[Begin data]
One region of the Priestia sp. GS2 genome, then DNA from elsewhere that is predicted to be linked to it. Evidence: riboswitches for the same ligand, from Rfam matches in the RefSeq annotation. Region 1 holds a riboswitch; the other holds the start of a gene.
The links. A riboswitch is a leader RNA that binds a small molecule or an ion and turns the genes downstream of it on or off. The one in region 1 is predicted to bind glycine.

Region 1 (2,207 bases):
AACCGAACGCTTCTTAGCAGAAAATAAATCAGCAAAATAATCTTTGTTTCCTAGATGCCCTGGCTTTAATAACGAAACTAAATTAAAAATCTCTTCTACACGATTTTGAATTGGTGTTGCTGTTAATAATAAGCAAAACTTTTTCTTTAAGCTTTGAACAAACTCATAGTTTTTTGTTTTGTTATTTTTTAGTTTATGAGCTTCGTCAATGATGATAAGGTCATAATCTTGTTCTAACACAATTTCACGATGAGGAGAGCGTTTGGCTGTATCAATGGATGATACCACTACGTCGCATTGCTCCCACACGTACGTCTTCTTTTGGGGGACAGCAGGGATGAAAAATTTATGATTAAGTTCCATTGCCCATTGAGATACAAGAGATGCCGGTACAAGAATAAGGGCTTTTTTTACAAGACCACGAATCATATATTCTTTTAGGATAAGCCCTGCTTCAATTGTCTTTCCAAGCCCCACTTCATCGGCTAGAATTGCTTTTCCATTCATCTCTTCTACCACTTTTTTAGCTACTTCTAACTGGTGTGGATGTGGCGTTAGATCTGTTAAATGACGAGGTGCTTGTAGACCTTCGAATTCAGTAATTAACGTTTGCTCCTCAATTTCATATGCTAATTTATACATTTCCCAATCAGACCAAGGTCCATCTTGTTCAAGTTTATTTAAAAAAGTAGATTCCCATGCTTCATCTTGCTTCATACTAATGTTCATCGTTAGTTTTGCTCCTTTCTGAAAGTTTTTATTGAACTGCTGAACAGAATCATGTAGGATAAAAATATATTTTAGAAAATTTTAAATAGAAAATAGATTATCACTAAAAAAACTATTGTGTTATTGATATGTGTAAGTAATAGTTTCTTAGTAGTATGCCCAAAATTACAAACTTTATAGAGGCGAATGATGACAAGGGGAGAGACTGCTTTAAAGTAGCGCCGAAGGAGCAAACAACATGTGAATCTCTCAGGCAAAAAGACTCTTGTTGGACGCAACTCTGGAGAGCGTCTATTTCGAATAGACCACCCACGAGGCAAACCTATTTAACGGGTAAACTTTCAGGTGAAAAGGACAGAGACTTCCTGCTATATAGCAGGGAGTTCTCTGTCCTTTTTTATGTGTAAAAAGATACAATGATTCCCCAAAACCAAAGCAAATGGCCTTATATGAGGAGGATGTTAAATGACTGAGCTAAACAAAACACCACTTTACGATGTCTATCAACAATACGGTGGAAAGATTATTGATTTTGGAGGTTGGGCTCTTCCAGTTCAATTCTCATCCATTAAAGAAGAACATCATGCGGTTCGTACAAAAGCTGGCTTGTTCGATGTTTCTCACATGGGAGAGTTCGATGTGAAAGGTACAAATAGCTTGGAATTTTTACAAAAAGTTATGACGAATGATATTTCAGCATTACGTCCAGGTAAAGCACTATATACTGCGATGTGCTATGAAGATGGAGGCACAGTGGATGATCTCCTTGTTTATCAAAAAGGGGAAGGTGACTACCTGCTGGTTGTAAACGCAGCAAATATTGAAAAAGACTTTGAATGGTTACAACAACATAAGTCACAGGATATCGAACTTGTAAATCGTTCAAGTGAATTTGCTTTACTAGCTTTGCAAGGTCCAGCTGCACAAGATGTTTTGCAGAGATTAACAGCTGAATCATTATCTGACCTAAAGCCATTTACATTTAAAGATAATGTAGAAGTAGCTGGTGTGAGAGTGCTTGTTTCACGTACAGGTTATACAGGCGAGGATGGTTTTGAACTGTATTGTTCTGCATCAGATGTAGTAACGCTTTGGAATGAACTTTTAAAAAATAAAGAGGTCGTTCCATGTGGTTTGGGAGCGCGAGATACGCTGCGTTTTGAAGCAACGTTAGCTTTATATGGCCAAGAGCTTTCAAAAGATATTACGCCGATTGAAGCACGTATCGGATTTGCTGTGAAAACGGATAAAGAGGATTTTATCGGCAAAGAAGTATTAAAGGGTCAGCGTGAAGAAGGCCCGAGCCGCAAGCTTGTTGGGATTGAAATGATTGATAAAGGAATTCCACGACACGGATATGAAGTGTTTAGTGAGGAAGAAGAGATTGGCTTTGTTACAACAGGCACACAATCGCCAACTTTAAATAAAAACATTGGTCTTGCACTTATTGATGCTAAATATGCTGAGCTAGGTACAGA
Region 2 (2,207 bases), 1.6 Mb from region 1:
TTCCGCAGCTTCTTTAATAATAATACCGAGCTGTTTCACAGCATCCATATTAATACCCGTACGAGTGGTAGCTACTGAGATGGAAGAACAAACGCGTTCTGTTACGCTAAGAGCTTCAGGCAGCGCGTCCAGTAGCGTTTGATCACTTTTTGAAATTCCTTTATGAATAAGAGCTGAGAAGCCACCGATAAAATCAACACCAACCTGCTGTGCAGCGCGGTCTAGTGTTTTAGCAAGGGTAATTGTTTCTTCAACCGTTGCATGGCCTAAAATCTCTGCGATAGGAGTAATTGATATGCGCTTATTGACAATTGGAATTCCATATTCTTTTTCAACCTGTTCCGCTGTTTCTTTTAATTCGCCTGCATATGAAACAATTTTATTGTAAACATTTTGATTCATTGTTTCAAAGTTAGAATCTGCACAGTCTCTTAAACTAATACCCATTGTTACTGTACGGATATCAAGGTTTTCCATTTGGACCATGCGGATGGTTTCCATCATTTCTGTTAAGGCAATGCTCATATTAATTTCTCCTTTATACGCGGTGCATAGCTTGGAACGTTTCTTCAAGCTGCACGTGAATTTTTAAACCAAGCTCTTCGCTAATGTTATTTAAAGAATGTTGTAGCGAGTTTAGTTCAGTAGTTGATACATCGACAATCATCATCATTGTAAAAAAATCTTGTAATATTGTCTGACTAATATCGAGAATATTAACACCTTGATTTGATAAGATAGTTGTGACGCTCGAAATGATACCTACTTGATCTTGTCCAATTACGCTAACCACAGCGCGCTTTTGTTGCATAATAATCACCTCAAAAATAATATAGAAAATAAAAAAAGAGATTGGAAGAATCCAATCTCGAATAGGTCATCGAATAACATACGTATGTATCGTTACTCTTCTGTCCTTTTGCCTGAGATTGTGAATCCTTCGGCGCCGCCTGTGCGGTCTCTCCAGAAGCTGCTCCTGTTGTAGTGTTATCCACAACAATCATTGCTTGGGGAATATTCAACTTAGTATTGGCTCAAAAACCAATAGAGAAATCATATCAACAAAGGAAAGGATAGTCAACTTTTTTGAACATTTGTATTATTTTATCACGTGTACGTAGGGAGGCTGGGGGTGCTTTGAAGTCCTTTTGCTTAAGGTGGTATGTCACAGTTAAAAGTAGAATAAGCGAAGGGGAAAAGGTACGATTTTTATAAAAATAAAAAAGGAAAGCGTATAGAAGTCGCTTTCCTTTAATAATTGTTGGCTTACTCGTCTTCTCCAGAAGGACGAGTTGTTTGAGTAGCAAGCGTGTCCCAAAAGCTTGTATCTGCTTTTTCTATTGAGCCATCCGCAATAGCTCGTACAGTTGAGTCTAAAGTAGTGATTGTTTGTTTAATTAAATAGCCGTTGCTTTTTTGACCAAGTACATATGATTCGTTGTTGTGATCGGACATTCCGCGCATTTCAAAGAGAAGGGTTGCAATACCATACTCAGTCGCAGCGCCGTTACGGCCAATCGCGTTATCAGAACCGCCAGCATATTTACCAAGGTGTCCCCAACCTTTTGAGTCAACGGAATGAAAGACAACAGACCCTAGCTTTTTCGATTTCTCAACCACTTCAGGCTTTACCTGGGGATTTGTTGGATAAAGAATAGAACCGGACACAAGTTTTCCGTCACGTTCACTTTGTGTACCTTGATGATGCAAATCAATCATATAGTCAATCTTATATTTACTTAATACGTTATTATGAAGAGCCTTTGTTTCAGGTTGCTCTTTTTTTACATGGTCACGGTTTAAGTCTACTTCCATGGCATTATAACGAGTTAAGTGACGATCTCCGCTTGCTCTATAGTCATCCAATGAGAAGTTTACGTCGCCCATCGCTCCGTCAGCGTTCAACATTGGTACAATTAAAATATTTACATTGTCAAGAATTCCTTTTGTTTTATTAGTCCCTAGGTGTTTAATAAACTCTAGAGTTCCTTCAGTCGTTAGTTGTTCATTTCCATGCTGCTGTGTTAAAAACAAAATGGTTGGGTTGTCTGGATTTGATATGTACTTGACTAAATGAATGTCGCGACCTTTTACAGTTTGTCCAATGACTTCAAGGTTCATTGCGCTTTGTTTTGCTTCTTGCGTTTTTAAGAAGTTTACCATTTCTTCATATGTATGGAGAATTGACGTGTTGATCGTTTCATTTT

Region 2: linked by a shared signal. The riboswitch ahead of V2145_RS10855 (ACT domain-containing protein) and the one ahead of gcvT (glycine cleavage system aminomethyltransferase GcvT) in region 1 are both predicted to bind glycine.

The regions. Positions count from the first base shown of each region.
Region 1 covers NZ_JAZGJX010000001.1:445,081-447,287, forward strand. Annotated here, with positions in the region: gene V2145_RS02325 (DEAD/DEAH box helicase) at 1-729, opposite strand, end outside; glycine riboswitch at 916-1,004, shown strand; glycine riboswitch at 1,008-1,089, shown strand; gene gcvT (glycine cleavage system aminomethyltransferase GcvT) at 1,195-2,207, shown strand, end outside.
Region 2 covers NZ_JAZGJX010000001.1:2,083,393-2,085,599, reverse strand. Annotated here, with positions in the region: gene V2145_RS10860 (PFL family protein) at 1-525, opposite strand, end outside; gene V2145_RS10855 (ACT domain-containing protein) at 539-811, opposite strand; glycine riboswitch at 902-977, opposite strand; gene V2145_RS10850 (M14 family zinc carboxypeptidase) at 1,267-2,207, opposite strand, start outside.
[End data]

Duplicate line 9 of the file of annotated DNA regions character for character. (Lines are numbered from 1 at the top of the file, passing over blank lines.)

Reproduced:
Region 1 covers NZ_JAZGJX010000001.1:445,081-447,287, forward strand. Annotated here, with positions in the region: gene V2145_RS02325 (DEAD/DEAH box helicase) at 1-729, opposite strand, end outside; glycine riboswitch at 916-1,004, shown strand; glycine riboswitch at 1,008-1,089, shown strand; gene gcvT (glycine cleavage system aminomethyltransferase GcvT) at 1,195-2,207, shown strand, end outside.